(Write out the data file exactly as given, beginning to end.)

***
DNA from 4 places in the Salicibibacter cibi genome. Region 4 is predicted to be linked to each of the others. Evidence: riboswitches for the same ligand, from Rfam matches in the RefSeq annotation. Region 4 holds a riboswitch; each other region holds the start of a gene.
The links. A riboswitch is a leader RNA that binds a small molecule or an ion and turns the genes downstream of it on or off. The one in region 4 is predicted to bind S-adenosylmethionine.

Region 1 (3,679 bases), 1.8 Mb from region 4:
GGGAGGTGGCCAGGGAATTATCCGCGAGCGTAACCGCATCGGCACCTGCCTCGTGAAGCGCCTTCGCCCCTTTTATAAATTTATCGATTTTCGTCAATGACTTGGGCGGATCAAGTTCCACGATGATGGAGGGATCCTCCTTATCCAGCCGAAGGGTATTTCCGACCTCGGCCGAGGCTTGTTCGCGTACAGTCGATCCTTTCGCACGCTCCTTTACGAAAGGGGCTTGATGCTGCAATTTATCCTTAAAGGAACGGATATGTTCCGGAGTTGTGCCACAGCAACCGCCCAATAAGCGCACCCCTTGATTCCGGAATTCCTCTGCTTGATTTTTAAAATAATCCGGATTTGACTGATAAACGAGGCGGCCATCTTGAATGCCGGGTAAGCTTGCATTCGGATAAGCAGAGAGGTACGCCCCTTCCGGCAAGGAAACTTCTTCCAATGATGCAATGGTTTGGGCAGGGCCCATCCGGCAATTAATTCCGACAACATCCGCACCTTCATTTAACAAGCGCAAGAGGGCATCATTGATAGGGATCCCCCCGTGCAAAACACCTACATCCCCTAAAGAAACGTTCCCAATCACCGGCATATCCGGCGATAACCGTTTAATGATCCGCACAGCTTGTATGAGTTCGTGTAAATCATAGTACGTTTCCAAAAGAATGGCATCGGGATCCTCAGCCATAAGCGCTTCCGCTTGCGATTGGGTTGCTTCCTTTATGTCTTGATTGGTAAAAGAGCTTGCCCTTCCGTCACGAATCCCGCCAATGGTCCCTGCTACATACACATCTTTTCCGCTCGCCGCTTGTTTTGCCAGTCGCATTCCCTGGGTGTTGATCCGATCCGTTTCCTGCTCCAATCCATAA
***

DNA from 4 places in the Salicibibacter cibi genome. Region 4 is predicted to be linked to each of the others. Evidence: riboswitches for the same ligand, from Rfam matches in the RefSeq annotation. Region 4 holds a riboswitch; each other region holds the start of a gene.
The links. A riboswitch is a leader RNA that binds a small molecule or an ion and turns the genes downstream of it on or off. The one in region 4 is predicted to bind S-adenosylmethionine.

Region 1 (3,679 bases), 1.8 Mb from region 4:
GGGAGGTGGCCAGGGAATTATCCGCGAGCGTAACCGCATCGGCACCTGCCTCGTGAAGCGCCTTCGCCCCTTTTATAAATTTATCGATTTTCGTCAATGACTTGGGCGGATCAAGTTCCACGATGATGGAGGGATCCTCCTTATCCAGCCGAAGGGTATTTCCGACCTCGGCCGAGGCTTGTTCGCGTACAGTCGATCCTTTCGCACGCTCCTTTACGAAAGGGGCTTGATGCTGCAATTTATCCTTAAAGGAACGGATATGTTCCGGAGTTGTGCCACAGCAACCGCCCAATAAGCGCACCCCTTGATTCCGGAATTCCTCTGCTTGATTTTTAAAATAATCCGGATTTGACTGATAAACGAGGCGGCCATCTTGAATGCCGGGTAAGCTTGCATTCGGATAAGCAGAGAGGTACGCCCCTTCCGGCAAGGAAACTTCTTCCAATGATGCAATGGTTTGGGCAGGGCCCATCCGGCAATTAATTCCGACAACATCCGCACCTTCATTTAACAAGCGCAAGAGGGCATCATTGATAGGGATCCCCCCGTGCAAAACACCTACATCCCCTAAAGAAACGTTCCCAATCACCGGCATATCCGGCGATAACCGTTTAATGATCCGCACAGCTTGTATGAGTTCGTGTAAATCATAGTACGTTTCCAAAAGAATGGCATCGGGATCCTCAGCCATAAGCGCTTCCGCTTGCGATTGGGTTGCTTCCTTTATGTCTTGATTGGTAAAAGAGCTTGCCCTTCCGTCACGAATCCCGCCAATGGTCCCTGCTACATACACATCTTTTCCGCTCGCCGCTTGTTTTGCCAGTCGCATTCCCTGGGTGTTGATCCGATCCGTTTCCTGCTCCAATCCATAA